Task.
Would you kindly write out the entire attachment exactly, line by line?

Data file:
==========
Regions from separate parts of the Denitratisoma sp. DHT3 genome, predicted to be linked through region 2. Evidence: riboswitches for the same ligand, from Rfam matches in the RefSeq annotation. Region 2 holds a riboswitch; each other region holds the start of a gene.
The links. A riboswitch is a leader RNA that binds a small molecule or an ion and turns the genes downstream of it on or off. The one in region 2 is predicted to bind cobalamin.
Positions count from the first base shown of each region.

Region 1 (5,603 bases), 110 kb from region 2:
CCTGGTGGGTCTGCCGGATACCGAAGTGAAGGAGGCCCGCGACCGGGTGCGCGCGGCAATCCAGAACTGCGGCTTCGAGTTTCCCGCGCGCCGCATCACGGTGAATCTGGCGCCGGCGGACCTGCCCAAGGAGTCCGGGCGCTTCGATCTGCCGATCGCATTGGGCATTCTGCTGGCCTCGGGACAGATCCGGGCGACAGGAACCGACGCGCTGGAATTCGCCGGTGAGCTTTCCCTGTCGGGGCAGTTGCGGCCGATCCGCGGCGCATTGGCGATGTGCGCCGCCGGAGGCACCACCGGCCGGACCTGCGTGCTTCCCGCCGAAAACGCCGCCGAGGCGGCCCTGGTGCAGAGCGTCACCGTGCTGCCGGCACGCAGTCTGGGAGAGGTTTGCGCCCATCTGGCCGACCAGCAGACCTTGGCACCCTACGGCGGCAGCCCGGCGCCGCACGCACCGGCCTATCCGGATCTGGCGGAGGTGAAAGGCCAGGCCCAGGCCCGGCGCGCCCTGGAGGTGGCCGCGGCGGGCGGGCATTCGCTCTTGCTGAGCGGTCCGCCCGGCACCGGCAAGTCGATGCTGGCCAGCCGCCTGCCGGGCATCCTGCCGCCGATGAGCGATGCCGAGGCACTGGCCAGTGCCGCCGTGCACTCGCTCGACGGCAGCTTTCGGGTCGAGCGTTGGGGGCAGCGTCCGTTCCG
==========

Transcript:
Regions from separate parts of the Denitratisoma sp. DHT3 genome, predicted to be linked through region 2. Evidence: riboswitches for the same ligand, from Rfam matches in the RefSeq annotation. Region 2 holds a riboswitch; each other region holds the start of a gene.
The links. A riboswitch is a leader RNA that binds a small molecule or an ion and turns the genes downstream of it on or off. The one in region 2 is predicted to bind cobalamin.
Positions count from the first base shown of each region.

Region 1 (5,603 bases), 110 kb from region 2:
CCTGGTGGGTCTGCCGGATACCGAAGTGAAGGAGGCCCGCGACCGGGTGCGCGCGGCAATCCAGAACTGCGGCTTCGAGTTTCCCGCGCGCCGCATCACGGTGAATCTGGCGCCGGCGGACCTGCCCAAGGAGTCCGGGCGCTTCGATCTGCCGATCGCATTGGGCATTCTGCTGGCCTCGGGACAGATCCGGGCGACAGGAACCGACGCGCTGGAATTCGCCGGTGAGCTTTCCCTGTCGGGGCAGTTGCGGCCGATCCGCGGCGCATTGGCGATGTGCGCCGCCGGAGGCACCACCGGCCGGACCTGCGTGCTTCCCGCCGAAAACGCCGCCGAGGCGGCCCTGGTGCAGAGCGTCACCGTGCTGCCGGCACGCAGTCTGGGAGAGGTTTGCGCCCATCTGGCCGACCAGCAGACCTTGGCACCCTACGGCGGCAGCCCGGCGCCGCACGCACCGGCCTATCCGGATCTGGCGGAGGTGAAAGGCCAGGCCCAGGCCCGGCGCGCCCTGGAGGTGGCCGCGGCGGGCGGGCATTCGCTCTTGCTGAGCGGTCCGCCCGGCACCGGCAAGTCGATGCTGGCCAGCCGCCTGCCGGGCATCCTGCCGCCGATGAGCGATGCCGAGGCACTGGCCAGTGCCGCCGTGCACTCGCTCGACGGCAGCTTTCGGGTCGAGCGTTGGGGGCAGCGTCCGTTCCG